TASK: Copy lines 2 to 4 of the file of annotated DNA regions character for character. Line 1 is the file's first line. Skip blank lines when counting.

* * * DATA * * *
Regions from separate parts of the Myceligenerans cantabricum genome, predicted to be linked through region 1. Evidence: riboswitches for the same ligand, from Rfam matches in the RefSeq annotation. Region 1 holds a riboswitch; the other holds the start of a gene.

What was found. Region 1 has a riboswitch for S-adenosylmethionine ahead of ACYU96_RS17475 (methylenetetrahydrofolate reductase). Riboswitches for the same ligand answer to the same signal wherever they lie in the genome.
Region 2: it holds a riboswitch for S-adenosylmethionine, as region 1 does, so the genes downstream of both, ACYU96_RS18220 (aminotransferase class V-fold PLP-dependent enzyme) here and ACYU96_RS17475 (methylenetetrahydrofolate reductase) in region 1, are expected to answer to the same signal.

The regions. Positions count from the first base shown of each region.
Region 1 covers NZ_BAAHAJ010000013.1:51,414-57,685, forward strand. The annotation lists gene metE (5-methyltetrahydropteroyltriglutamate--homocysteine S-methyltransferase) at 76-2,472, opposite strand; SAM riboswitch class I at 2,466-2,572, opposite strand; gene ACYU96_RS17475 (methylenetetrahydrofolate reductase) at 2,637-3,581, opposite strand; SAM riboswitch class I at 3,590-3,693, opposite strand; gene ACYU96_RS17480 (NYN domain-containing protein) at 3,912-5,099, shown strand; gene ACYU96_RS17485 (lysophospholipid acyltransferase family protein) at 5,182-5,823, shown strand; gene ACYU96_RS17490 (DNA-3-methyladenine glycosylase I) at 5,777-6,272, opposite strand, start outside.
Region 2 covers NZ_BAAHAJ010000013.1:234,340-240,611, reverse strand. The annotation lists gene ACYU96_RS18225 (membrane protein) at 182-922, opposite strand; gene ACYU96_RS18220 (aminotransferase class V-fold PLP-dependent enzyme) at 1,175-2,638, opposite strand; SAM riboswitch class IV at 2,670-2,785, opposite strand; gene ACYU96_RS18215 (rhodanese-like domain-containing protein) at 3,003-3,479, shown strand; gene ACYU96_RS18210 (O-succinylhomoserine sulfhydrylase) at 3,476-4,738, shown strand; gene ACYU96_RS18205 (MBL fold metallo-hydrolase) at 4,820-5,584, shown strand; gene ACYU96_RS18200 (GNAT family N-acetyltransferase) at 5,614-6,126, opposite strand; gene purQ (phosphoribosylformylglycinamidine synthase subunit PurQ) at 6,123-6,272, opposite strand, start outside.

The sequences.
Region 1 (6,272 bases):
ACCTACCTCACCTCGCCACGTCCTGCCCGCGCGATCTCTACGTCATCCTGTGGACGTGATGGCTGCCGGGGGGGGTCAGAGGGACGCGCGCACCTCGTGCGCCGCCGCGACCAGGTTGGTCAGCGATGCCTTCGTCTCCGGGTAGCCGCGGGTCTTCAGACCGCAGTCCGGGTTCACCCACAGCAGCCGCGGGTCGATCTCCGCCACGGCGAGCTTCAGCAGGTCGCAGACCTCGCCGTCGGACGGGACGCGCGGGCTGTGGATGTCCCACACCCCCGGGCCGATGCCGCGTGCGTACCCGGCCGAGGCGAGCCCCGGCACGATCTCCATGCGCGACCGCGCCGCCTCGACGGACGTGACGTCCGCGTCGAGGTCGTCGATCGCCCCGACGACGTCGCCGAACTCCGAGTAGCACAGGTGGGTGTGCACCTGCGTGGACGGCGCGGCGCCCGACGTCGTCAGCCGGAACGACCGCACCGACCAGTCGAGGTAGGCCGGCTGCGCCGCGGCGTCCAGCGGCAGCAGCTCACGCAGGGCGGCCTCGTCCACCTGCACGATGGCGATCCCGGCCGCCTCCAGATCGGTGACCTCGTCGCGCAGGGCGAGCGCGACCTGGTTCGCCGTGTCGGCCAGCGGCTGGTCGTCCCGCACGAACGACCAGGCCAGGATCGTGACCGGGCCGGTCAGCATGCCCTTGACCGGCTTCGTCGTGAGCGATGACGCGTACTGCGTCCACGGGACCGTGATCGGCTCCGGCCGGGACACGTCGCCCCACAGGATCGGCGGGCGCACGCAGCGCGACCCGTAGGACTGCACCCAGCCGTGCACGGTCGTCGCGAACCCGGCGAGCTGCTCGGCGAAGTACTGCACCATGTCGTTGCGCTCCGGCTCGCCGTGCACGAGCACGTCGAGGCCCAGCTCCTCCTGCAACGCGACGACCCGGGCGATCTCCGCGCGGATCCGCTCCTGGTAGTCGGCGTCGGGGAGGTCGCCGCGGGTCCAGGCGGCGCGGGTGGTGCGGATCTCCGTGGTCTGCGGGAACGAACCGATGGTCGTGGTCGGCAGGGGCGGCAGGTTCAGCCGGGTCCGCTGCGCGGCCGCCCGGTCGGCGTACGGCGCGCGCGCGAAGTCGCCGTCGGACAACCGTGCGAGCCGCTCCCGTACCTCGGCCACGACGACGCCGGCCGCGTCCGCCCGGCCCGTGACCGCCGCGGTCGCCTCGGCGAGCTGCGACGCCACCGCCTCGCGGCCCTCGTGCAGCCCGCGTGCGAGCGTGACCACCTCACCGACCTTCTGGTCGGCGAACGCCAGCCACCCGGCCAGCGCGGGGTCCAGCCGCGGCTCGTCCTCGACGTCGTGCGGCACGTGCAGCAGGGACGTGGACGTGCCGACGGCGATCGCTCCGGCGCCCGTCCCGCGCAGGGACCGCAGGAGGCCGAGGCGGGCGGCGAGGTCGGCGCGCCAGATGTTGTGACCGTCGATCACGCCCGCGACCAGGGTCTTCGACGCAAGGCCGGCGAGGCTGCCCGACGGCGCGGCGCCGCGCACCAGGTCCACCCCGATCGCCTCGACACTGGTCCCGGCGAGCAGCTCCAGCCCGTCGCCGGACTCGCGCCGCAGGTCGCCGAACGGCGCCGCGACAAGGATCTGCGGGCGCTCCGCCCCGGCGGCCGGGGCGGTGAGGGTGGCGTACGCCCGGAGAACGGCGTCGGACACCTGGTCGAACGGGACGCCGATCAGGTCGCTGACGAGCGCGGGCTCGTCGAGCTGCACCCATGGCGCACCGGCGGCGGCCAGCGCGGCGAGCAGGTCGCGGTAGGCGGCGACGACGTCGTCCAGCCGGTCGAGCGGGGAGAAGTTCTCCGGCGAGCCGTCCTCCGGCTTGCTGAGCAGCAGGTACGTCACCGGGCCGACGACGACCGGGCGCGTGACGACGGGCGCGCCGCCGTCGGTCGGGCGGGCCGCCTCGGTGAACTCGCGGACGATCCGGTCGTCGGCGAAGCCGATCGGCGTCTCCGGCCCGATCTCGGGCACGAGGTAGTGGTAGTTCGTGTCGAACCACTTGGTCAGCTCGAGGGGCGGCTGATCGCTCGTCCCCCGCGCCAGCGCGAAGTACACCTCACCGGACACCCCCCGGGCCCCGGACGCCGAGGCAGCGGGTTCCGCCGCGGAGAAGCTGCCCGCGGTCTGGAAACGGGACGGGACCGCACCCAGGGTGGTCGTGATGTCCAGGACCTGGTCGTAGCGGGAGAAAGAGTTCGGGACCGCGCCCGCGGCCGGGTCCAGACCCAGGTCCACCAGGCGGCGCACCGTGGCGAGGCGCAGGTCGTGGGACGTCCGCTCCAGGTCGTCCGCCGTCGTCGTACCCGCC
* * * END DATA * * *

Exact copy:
What was found. Region 1 has a riboswitch for S-adenosylmethionine ahead of ACYU96_RS17475 (methylenetetrahydrofolate reductase). Riboswitches for the same ligand answer to the same signal wherever they lie in the genome.
Region 2: it holds a riboswitch for S-adenosylmethionine, as region 1 does, so the genes downstream of both, ACYU96_RS18220 (aminotransferase class V-fold PLP-dependent enzyme) here and ACYU96_RS17475 (methylenetetrahydrofolate reductase) in region 1, are expected to answer to the same signal.

The regions. Positions count from the first base shown of each region.